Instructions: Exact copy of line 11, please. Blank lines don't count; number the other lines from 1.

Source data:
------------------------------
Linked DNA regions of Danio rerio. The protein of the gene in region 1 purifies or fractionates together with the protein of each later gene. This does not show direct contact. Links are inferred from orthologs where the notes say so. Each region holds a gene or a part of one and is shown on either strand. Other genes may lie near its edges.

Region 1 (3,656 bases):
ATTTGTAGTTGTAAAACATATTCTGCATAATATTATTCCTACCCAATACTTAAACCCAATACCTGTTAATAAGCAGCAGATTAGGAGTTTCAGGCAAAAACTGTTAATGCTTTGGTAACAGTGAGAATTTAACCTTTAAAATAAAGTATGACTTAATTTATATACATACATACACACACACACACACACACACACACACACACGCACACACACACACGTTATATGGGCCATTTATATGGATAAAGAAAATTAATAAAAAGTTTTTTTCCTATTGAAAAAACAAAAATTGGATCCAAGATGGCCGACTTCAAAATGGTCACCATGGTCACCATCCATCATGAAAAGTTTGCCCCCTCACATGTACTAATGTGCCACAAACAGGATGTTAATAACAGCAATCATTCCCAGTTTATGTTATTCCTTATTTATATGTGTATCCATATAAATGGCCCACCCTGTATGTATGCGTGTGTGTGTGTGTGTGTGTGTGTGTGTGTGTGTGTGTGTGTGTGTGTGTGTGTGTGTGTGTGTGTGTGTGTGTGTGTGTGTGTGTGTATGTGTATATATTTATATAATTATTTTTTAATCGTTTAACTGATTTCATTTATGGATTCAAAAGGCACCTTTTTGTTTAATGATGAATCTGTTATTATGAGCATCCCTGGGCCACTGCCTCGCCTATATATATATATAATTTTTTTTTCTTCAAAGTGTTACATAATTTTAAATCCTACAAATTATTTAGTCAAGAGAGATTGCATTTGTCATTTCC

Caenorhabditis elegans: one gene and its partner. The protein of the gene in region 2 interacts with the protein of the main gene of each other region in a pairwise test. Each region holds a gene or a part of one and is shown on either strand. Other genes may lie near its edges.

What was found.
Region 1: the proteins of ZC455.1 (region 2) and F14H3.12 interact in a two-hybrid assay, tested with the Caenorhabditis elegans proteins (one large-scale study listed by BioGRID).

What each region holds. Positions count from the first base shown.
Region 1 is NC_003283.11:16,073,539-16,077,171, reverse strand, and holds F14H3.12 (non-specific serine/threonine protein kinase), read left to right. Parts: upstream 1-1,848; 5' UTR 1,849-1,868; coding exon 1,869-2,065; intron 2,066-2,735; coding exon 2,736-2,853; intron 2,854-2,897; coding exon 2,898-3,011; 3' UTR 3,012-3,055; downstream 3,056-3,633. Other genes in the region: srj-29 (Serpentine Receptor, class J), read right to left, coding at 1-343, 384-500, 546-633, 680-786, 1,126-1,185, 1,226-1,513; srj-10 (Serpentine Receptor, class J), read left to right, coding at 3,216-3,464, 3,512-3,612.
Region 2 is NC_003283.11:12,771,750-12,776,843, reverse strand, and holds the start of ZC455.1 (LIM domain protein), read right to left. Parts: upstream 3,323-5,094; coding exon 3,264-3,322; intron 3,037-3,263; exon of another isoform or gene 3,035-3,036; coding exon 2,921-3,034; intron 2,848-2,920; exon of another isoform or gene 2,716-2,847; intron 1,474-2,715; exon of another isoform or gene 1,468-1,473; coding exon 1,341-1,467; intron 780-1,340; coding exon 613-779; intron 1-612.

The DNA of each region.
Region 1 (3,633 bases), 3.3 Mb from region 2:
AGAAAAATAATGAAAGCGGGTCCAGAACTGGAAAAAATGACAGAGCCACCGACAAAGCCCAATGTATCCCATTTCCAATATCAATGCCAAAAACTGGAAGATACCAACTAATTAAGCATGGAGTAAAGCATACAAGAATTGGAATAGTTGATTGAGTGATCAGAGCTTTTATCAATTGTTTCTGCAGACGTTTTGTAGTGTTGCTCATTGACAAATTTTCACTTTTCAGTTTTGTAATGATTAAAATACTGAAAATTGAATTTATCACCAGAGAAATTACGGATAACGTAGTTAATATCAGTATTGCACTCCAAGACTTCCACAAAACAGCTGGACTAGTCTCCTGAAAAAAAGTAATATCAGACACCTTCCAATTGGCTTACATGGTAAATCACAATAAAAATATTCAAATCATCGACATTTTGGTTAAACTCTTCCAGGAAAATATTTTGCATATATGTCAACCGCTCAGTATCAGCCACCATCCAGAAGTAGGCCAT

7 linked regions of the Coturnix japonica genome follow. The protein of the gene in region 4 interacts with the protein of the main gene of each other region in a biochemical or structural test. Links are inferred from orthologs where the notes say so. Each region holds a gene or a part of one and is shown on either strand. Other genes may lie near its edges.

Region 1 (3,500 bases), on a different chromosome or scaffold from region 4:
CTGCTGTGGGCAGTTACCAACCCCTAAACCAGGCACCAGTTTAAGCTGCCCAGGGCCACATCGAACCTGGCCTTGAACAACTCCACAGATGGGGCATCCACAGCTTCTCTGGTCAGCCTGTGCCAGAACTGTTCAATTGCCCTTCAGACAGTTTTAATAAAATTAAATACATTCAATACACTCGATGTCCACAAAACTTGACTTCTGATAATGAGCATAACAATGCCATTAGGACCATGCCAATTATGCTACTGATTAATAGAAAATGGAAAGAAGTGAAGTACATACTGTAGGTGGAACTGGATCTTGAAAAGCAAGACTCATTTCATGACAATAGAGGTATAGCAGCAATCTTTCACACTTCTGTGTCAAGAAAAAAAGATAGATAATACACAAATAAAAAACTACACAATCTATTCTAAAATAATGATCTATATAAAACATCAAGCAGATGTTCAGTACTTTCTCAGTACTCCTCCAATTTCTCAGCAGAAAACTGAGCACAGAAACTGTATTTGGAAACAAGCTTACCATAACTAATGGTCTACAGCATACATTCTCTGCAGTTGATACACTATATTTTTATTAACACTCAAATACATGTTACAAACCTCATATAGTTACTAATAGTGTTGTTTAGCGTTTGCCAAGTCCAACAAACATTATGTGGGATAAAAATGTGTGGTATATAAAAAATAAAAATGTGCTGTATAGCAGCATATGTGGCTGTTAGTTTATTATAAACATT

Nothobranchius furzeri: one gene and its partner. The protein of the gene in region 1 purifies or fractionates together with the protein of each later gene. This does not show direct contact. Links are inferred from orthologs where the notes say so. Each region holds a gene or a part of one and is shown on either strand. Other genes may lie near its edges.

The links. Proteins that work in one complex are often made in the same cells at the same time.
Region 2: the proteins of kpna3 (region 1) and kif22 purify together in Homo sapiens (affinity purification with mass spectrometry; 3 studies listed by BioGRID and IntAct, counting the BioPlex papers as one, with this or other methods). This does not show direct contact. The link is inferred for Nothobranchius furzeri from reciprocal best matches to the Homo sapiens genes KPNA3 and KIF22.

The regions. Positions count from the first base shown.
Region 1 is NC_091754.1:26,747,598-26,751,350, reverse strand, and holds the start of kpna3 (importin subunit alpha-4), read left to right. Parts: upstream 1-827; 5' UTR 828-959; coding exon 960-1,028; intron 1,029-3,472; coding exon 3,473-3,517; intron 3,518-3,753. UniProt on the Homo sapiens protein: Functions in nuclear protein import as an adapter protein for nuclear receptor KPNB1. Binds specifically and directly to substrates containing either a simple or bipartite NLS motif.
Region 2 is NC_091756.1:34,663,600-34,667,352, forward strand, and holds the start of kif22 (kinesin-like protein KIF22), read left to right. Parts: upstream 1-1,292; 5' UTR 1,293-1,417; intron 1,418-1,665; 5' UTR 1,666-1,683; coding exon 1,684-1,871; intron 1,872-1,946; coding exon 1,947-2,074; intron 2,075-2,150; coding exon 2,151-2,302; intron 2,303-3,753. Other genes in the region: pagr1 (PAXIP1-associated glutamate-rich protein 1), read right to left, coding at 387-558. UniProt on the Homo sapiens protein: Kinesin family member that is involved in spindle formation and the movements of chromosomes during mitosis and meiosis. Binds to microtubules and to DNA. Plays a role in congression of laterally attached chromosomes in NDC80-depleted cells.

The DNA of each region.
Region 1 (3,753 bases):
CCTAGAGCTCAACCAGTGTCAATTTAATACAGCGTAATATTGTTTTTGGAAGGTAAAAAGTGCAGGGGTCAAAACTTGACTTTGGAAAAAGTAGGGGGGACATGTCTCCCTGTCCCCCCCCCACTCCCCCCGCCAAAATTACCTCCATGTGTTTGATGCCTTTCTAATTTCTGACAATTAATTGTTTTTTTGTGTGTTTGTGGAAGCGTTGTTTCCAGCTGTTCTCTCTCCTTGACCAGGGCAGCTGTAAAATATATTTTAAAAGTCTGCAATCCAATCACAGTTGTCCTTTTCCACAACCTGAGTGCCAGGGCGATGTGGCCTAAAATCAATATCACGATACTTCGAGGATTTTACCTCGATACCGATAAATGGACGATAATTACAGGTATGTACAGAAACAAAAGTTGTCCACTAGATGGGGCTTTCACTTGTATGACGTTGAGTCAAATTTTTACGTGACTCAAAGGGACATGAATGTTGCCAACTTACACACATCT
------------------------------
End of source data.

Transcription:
Region 1 (3,633 bases), 3.3 Mb from region 2: